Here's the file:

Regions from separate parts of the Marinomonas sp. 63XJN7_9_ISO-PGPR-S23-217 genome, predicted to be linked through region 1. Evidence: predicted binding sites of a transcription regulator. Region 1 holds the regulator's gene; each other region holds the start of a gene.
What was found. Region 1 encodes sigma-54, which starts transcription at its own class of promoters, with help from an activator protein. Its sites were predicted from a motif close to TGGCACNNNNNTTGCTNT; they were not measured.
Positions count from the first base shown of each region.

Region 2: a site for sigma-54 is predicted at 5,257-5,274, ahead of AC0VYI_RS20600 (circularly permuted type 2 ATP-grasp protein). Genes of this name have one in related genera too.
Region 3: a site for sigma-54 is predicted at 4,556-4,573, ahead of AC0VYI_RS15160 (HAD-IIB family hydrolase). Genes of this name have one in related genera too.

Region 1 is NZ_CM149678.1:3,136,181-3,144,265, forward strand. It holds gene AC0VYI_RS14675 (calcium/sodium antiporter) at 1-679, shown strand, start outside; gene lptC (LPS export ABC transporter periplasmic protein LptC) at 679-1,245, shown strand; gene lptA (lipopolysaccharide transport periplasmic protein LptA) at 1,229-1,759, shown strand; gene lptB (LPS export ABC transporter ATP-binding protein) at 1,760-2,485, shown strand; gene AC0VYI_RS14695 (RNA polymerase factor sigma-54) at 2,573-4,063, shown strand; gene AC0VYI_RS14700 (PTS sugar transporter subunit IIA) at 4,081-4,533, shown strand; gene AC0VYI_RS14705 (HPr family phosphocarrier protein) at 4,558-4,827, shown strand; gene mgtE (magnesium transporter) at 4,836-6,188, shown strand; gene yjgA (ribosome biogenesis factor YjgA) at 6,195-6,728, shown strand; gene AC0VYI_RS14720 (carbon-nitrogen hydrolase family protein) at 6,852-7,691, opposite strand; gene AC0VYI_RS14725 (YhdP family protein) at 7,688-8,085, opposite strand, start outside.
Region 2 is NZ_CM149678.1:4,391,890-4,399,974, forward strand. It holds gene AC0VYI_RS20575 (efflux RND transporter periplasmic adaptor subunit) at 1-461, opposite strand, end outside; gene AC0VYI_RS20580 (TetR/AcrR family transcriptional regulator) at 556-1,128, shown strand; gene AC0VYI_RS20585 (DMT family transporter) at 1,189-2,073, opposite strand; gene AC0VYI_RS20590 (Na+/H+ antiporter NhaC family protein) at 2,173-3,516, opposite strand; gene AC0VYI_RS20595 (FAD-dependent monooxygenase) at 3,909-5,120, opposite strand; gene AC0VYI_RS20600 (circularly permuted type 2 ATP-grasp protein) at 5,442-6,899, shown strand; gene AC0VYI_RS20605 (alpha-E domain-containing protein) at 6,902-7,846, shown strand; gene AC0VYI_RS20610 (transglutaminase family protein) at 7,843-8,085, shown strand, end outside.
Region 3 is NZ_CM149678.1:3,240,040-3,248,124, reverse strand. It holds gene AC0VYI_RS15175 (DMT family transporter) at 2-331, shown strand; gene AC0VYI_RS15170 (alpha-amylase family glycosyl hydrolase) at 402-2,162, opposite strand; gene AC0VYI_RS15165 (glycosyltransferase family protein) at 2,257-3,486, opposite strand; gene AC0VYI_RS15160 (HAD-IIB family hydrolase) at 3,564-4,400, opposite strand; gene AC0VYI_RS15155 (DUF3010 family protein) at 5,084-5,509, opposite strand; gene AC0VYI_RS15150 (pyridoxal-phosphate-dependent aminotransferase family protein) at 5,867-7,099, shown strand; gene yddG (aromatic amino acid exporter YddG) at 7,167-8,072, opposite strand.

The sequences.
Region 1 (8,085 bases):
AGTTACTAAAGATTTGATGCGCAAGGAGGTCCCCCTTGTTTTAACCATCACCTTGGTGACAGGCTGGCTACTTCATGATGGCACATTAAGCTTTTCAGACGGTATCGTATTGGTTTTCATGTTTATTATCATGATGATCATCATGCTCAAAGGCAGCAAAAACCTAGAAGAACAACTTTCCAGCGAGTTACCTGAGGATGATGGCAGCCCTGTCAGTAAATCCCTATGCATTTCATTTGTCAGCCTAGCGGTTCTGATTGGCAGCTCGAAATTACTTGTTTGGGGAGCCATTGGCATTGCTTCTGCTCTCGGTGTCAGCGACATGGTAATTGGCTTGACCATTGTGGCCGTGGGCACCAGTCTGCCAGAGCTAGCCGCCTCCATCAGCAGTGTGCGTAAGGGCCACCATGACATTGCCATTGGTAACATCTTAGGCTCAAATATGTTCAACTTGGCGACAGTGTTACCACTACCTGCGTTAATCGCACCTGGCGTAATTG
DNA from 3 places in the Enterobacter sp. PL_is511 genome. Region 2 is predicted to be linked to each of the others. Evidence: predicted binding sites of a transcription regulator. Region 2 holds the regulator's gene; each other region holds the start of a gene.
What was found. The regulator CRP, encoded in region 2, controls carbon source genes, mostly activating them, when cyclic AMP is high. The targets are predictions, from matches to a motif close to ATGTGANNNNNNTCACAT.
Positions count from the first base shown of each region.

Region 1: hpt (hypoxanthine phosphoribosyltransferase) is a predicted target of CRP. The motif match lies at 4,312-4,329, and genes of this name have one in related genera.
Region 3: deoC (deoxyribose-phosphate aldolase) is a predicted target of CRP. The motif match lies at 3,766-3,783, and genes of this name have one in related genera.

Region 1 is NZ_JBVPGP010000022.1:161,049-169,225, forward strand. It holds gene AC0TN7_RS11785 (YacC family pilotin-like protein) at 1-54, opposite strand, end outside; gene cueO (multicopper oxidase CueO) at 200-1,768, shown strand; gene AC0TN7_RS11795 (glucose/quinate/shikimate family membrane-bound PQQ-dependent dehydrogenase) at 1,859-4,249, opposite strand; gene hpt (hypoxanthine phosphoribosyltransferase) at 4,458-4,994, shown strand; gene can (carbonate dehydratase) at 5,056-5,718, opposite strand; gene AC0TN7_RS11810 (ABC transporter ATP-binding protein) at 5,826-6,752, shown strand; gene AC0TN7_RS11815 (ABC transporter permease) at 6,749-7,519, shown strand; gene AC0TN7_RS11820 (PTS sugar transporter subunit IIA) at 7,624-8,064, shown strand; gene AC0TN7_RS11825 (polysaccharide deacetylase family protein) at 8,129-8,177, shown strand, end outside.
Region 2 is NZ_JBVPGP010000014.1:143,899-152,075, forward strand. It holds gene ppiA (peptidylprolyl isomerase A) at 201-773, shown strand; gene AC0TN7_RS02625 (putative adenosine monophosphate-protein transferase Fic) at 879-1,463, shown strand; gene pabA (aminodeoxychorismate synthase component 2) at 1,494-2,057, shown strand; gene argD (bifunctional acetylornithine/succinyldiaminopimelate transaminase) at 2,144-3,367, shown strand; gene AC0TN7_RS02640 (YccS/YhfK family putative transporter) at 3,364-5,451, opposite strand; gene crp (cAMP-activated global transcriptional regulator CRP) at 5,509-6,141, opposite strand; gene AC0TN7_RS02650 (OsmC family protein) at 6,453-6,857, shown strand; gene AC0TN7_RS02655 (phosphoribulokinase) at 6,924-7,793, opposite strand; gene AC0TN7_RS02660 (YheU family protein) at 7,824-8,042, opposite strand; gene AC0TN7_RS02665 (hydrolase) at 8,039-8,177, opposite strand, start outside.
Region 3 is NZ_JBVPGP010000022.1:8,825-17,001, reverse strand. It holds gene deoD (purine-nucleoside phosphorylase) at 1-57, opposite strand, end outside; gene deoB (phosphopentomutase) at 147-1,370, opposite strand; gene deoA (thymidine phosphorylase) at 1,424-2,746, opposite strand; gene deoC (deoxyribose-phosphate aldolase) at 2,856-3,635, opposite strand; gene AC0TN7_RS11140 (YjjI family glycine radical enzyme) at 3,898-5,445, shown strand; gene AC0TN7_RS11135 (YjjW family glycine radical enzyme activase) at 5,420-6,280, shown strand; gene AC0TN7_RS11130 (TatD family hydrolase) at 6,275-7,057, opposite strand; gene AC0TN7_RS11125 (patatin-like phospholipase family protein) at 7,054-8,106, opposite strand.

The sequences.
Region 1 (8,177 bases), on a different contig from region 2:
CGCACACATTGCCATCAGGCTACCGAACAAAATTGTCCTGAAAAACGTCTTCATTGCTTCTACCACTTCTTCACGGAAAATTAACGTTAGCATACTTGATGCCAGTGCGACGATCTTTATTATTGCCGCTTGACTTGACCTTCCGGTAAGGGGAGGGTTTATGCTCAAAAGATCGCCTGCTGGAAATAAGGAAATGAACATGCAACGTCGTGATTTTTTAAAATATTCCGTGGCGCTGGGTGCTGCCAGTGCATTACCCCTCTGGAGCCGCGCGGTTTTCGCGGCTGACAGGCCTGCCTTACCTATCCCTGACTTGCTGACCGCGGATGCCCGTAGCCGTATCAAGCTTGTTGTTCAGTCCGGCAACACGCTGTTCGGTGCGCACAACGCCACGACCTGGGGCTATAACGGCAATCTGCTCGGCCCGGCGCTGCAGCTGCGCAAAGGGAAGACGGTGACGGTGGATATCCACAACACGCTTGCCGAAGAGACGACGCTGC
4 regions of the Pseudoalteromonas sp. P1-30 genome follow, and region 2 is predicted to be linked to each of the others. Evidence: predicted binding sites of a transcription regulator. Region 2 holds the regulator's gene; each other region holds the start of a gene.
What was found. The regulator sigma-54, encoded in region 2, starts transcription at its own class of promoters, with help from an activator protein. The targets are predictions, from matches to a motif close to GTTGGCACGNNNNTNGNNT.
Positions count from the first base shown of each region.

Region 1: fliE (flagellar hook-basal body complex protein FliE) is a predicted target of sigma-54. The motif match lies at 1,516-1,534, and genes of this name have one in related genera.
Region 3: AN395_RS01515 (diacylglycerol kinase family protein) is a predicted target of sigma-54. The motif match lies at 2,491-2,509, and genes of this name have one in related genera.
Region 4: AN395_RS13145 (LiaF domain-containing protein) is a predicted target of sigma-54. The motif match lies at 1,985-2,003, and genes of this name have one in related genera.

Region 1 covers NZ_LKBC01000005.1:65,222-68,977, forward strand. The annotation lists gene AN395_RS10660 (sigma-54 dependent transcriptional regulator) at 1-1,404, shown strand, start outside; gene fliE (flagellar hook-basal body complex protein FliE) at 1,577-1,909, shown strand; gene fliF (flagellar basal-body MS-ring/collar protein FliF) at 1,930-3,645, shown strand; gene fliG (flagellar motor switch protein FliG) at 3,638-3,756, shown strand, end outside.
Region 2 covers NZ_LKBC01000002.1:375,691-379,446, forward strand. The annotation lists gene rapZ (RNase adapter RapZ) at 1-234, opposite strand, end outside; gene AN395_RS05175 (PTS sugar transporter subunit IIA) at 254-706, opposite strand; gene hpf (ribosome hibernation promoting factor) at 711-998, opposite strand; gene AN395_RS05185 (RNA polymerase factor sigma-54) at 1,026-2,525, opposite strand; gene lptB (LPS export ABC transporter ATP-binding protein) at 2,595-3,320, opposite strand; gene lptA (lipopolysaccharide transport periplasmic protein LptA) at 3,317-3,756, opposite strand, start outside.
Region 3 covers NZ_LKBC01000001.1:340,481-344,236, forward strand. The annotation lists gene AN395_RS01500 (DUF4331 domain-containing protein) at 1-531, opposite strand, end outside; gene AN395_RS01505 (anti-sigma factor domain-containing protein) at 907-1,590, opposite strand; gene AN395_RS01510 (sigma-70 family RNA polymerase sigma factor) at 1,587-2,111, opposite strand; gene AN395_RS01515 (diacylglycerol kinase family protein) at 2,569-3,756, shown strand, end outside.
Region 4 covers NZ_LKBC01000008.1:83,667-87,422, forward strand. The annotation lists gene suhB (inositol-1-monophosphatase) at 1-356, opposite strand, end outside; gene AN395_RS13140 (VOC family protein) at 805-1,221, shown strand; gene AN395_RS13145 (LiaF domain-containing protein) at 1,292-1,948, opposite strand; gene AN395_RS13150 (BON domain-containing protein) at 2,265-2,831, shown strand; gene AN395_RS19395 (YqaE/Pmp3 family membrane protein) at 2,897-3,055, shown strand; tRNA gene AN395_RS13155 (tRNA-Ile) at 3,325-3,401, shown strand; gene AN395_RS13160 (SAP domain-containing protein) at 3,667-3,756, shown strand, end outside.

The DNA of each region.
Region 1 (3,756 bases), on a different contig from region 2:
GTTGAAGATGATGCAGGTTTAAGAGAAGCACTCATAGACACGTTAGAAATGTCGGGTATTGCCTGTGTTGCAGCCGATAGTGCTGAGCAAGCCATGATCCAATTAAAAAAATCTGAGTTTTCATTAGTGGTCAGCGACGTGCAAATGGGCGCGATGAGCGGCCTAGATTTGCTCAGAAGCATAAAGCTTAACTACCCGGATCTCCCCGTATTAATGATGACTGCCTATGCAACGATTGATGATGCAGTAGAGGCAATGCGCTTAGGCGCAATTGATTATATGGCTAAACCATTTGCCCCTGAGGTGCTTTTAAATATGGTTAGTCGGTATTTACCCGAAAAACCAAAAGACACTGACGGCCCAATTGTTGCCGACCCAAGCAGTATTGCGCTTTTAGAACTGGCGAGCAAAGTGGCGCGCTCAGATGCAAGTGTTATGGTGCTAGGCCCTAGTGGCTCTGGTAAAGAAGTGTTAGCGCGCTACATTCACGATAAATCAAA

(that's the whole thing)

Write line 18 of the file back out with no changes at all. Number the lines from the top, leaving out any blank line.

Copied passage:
Region 2 is NZ_JBVPGP010000014.1:143,899-152,075, forward strand. It holds gene ppiA (peptidylprolyl isomerase A) at 201-773, shown strand; gene AC0TN7_RS02625 (putative adenosine monophosphate-protein transferase Fic) at 879-1,463, shown strand; gene pabA (aminodeoxychorismate synthase component 2) at 1,494-2,057, shown strand; gene argD (bifunctional acetylornithine/succinyldiaminopimelate transaminase) at 2,144-3,367, shown strand; gene AC0TN7_RS02640 (YccS/YhfK family putative transporter) at 3,364-5,451, opposite strand; gene crp (cAMP-activated global transcriptional regulator CRP) at 5,509-6,141, opposite strand; gene AC0TN7_RS02650 (OsmC family protein) at 6,453-6,857, shown strand; gene AC0TN7_RS02655 (phosphoribulokinase) at 6,924-7,793, opposite strand; gene AC0TN7_RS02660 (YheU family protein) at 7,824-8,042, opposite strand; gene AC0TN7_RS02665 (hydrolase) at 8,039-8,177, opposite strand, start outside.